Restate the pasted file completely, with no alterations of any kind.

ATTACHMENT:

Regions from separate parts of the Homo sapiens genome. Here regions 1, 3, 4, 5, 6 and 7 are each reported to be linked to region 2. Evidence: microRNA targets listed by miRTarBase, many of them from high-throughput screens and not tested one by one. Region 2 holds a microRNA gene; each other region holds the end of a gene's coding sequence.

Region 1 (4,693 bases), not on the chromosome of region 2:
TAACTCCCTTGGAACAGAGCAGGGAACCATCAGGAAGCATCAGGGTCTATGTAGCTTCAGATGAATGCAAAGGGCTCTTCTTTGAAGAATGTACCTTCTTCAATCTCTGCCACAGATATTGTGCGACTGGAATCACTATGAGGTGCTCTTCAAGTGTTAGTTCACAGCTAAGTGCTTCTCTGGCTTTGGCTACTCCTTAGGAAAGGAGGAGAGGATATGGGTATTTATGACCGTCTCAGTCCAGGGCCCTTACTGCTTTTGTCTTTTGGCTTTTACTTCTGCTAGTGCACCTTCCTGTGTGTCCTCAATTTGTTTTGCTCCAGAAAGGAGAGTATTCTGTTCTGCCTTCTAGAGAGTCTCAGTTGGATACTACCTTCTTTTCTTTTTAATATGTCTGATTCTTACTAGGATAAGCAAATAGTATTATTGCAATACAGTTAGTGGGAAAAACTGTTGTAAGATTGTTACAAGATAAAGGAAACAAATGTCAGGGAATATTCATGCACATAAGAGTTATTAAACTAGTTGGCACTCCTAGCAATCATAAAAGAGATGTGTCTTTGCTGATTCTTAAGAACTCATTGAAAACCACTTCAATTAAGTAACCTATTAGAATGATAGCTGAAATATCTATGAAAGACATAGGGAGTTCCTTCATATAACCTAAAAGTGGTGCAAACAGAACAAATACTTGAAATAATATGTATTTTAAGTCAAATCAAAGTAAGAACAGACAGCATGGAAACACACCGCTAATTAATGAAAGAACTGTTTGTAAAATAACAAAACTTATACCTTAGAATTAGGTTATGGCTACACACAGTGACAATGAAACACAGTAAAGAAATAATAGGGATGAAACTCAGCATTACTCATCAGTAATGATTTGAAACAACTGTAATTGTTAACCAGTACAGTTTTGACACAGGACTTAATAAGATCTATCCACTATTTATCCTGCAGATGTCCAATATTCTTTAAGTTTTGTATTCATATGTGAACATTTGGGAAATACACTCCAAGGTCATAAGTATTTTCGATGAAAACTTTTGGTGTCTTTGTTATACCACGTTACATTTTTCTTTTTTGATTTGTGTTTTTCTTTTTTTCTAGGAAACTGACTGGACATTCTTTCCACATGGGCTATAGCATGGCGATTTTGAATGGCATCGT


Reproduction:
Regions from separate parts of the Homo sapiens genome. Here regions 1, 3, 4, 5, 6 and 7 are each reported to be linked to region 2. Evidence: microRNA targets listed by miRTarBase, many of them from high-throughput screens and not tested one by one. Region 2 holds a microRNA gene; each other region holds the end of a gene's coding sequence.

Region 1 (4,693 bases), not on the chromosome of region 2:
TAACTCCCTTGGAACAGAGCAGGGAACCATCAGGAAGCATCAGGGTCTATGTAGCTTCAGATGAATGCAAAGGGCTCTTCTTTGAAGAATGTACCTTCTTCAATCTCTGCCACAGATATTGTGCGACTGGAATCACTATGAGGTGCTCTTCAAGTGTTAGTTCACAGCTAAGTGCTTCTCTGGCTTTGGCTACTCCTTAGGAAAGGAGGAGAGGATATGGGTATTTATGACCGTCTCAGTCCAGGGCCCTTACTGCTTTTGTCTTTTGGCTTTTACTTCTGCTAGTGCACCTTCCTGTGTGTCCTCAATTTGTTTTGCTCCAGAAAGGAGAGTATTCTGTTCTGCCTTCTAGAGAGTCTCAGTTGGATACTACCTTCTTTTCTTTTTAATATGTCTGATTCTTACTAGGATAAGCAAATAGTATTATTGCAATACAGTTAGTGGGAAAAACTGTTGTAAGATTGTTACAAGATAAAGGAAACAAATGTCAGGGAATATTCATGCACATAAGAGTTATTAAACTAGTTGGCACTCCTAGCAATCATAAAAGAGATGTGTCTTTGCTGATTCTTAAGAACTCATTGAAAACCACTTCAATTAAGTAACCTATTAGAATGATAGCTGAAATATCTATGAAAGACATAGGGAGTTCCTTCATATAACCTAAAAGTGGTGCAAACAGAACAAATACTTGAAATAATATGTATTTTAAGTCAAATCAAAGTAAGAACAGACAGCATGGAAACACACCGCTAATTAATGAAAGAACTGTTTGTAAAATAACAAAACTTATACCTTAGAATTAGGTTATGGCTACACACAGTGACAATGAAACACAGTAAAGAAATAATAGGGATGAAACTCAGCATTACTCATCAGTAATGATTTGAAACAACTGTAATTGTTAACCAGTACAGTTTTGACACAGGACTTAATAAGATCTATCCACTATTTATCCTGCAGATGTCCAATATTCTTTAAGTTTTGTATTCATATGTGAACATTTGGGAAATACACTCCAAGGTCATAAGTATTTTCGATGAAAACTTTTGGTGTCTTTGTTATACCACGTTACATTTTTCTTTTTTGATTTGTGTTTTTCTTTTTTTCTAGGAAACTGACTGGACATTCTTTCCACATGGGCTATAGCATGGCGATTTTGAATGGCATCGT